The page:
Welcome to the Chinese Intranet. I'll Be Your Guide.
In the 1980’s, then-Chinese Chairman Deng Xiaoping famously said, “If you open the window for fresh air, you have to expect some flies to blow in.” The message was clear–China had to be wary as it opened up to the world and vigilantly swat down any foreign ideas threatening the rule of the Communist Party.
Ever since the World Wide Web was introduced to China in the early 1990’s, the Communist Party did what any reasonable homeowner would do and invested in some window screens to keep those pesky flies out. Internationally known as the Great Firewall of China, this complex system of censorship keeps the Chinese people “safe” from pornography, violence, homosexuality, and fake news. Chinese users are also prevented from accessing websites that the government cannot completely control, including Facebook, Twitter, the New York Times, YouTube, and Google.
What has resulted is a sort of Chinese intranet that is monitored by the authorities. Following the withdrawal of foreign tech giants, local Chinese companies raced in to fill the void. Some, like Youku, Weibo, and Baidu, were just ripoffs of YouTube, Twitter, and Google, respectively. Others, however, have begun to evolve and are actually reshaping the way Chinese society works. Because of AliPay, for example, many urban Chinese are paying for items solely with their phones and have stopped carrying cash altogether. WeChat is another behemoth of an app and has had profound effects on both business and interpersonal communications. The Chinese intranet is great for the average Chinese person who has nothing to hide.
But for individuals who have interests outside of China, the Chinese intranet can get very oppressive. This is especially true for international businesses and expats. The solution is a Virtual Private Network (VPN), which reroutes internet traffic to a server abroad and allows access to previously blocked sites. For individuals, VPNs mean being able to access Facebook and Western news outlets. For international companies, VPNs mean being able to access servers and cloud-based software, like Salesforce and Google Drive. As Jake Parker, Vice President of the US-China Business Council, puts it, “In the past, any effort to cut off internal corporate VPNs has been enough to make a company think about closing or reducing operations in China.”
The Chinese government has a very complex relationship with VPNs. On the one hand, China desires its so-called “cyber sovereignty.” Chinese President Xi Jinping’s political rivals, for instance, have been known to post unfavorable opinions on foreign sites so that they can trickle back into China and avoid the censors. It is in the government’s interest to stop this. On the other hand, China would lose valuable foreign expertise and capital if it banned all VPNs outright. Torsten Weller, a business development associate at ECOVIS, says, “The only sure way to completely shut down VPN use would be a complete disconnect from the outside world.”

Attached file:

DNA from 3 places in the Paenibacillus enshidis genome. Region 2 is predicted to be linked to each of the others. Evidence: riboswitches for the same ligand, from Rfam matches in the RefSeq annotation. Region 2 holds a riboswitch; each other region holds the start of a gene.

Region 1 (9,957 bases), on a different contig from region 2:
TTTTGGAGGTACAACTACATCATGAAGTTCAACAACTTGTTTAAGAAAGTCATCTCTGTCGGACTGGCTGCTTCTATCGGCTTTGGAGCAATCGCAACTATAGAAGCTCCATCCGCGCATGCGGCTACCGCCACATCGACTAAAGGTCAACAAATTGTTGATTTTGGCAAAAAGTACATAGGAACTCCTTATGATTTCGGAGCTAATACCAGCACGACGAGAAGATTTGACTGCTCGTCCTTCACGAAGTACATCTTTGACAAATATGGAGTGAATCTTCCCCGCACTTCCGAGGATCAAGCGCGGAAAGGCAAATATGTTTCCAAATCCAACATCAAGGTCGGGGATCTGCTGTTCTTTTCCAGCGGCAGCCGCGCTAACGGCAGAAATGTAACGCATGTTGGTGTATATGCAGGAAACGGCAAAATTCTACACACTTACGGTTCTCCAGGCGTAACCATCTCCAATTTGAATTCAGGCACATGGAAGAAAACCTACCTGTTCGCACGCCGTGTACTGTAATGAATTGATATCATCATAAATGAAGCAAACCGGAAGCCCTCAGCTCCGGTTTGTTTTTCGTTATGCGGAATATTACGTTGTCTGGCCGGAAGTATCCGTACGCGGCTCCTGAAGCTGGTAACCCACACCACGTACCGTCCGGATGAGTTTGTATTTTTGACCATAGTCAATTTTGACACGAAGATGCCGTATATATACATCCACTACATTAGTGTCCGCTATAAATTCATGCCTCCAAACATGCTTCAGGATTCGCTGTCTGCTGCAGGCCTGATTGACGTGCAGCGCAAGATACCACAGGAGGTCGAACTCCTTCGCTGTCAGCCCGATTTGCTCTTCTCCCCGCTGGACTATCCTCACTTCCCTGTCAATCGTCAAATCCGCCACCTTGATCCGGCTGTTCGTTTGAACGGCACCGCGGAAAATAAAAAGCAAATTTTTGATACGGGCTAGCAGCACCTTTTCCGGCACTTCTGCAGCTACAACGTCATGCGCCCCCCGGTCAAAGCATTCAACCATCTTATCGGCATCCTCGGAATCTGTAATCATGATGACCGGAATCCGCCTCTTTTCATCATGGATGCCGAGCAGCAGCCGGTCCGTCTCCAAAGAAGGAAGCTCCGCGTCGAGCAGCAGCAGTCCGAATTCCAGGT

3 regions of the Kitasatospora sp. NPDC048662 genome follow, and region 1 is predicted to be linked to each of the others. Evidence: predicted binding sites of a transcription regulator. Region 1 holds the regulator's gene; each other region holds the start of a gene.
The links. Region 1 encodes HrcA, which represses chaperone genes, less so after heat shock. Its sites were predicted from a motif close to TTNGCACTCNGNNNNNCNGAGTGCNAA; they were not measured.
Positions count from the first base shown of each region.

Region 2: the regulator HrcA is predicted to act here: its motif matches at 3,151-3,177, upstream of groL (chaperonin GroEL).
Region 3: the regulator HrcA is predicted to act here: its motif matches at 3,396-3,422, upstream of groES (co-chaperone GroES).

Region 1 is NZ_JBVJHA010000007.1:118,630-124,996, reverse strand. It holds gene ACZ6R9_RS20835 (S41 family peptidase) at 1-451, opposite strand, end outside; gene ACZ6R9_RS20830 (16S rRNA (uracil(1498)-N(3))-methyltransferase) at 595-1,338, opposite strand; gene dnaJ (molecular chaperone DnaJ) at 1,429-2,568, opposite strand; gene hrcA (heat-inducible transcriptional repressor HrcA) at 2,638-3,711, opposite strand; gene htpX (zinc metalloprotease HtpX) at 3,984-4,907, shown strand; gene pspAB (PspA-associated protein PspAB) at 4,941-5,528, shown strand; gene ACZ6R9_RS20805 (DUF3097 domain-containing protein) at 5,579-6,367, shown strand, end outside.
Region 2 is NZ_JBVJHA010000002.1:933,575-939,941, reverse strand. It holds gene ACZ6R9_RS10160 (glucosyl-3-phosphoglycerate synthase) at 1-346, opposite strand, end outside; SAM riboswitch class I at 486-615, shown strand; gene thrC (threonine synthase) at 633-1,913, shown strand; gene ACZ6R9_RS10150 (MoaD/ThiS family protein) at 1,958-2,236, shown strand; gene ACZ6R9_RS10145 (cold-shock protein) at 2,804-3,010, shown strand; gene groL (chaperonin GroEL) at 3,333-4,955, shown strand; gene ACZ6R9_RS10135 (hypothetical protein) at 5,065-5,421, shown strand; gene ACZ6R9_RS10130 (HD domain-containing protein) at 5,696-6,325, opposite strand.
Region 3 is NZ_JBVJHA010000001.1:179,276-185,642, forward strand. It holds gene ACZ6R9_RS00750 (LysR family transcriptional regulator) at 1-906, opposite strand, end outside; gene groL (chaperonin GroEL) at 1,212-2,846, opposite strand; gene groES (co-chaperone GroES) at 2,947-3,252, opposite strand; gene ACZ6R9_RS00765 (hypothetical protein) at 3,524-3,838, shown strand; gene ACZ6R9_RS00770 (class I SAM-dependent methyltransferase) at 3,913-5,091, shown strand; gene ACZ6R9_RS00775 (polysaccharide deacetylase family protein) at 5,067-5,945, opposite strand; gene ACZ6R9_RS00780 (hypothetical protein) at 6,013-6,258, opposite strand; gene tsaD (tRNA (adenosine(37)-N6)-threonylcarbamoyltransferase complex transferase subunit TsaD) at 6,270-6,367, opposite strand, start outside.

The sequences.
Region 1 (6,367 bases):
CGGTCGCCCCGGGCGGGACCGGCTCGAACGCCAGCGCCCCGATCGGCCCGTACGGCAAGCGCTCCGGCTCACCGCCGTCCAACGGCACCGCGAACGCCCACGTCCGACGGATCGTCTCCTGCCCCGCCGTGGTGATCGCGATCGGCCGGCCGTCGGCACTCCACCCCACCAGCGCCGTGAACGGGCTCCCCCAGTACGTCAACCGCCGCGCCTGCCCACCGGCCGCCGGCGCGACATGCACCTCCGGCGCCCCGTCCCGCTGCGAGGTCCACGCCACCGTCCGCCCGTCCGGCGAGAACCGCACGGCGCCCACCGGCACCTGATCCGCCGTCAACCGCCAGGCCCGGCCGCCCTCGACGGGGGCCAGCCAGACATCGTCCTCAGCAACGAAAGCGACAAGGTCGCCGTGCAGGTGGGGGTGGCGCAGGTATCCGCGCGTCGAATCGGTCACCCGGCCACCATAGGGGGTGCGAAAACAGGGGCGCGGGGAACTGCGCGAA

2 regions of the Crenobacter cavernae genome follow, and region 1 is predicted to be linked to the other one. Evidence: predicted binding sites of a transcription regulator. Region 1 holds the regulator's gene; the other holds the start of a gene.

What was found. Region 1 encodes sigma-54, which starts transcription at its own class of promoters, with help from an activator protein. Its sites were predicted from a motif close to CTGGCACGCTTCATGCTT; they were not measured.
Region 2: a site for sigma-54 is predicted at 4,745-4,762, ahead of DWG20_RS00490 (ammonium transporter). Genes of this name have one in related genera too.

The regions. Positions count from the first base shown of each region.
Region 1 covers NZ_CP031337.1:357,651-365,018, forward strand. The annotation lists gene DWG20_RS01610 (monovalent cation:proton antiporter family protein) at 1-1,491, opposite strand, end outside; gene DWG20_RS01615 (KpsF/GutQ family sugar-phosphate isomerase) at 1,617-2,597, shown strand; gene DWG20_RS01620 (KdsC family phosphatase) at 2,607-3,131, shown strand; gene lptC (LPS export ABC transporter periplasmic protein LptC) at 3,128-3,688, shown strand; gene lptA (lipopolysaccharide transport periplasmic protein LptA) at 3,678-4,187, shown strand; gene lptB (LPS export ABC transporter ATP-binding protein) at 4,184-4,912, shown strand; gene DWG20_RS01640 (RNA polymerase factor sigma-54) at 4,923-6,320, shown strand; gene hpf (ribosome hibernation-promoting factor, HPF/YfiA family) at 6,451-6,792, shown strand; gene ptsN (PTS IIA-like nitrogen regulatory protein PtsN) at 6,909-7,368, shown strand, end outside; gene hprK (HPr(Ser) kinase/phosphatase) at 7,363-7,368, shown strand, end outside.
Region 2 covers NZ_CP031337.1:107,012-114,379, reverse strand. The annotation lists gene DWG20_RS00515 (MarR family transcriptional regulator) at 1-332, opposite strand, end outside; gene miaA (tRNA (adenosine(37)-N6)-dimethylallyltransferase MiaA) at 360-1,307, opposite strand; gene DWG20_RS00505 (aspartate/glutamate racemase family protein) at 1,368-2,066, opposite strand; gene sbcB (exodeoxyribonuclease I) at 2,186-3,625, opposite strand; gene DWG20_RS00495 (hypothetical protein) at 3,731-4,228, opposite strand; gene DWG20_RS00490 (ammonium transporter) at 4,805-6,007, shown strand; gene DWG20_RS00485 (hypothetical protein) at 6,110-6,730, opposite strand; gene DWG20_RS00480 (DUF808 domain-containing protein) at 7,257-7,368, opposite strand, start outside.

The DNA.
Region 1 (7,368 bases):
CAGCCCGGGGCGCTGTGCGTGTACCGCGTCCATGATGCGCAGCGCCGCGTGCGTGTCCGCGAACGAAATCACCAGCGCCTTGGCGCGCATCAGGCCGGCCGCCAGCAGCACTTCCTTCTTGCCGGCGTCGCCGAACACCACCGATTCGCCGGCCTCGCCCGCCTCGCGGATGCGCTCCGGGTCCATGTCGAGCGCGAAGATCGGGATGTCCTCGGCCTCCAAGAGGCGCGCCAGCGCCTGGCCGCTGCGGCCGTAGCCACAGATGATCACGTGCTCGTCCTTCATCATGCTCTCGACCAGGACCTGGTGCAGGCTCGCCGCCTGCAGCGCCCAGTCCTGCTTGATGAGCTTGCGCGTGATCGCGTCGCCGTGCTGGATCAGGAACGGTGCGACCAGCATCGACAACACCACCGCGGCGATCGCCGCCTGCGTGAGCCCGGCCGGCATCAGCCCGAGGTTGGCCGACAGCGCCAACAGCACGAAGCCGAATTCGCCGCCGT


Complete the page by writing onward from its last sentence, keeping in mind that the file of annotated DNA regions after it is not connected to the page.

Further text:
So far, the Chinese government has been doing all it can to stay in the censorship “sweet spot.” Crackdowns occur like clockwork around politically sensitive dates, such as the Tiananmen Square anniversary, political summits, or local unrest. Local VPNs, such as GreenVPN, have been forced to shut down. Western VPNs that largely market to Chinese audiences and offer Chinese support services, such as Astrill, are disproportionately affected during crackdowns. VPNs that market exclusively to Western audiences and offer no Chinese language support services, like ExpressVPN and VyprVPN, are largely unaffected by crackdowns. It is technically not illegal to use a VPN, but police have reportedly blocked some users’ internet services until the software was uninstalled.
This may change soon. By giving a keynote speech at the World Internet Conference in November 2015, Xi indicated that tighter internet control was high on his list of priorities. Chongqing, a large city in southwest China, has threatened fines for VPN use beginning in April 2017. Activists are worried that this may be a pilot program that may eventually be rolled out to the rest of China. In addition, an article recently published by Bloomberg cited officials saying that a VPN crackdown will be completed by February 2018. It is unclear whether this is a short-term regularly-scheduled crackdown for the National People’s Congress elections or a long-term plan aimed at strengthening the Firewall.
China must ultimately make a decision between engaging with the world and maintaining information security. If China chooses information security, foreign assets in the country will trickle out, internationally-minded entrepreneurs will be negatively affected, and local investors will be ill-informed. If China chooses to continue to engage with the world, it runs the risk of people becoming too informed, thus jeopardizing the hold the Communist Party has on the Chinese people. In a time of unprecedented globalization, we will see whether Deng’s advice is heeded by his successors.
Photo credit: “4700 m pass in Tibet, shortly before crossing over into Sichuan” by Matt Ming for Flickr with a CC BY 2.0 license. No changes were made to the original image. Use of this image is not endorsement from its creator.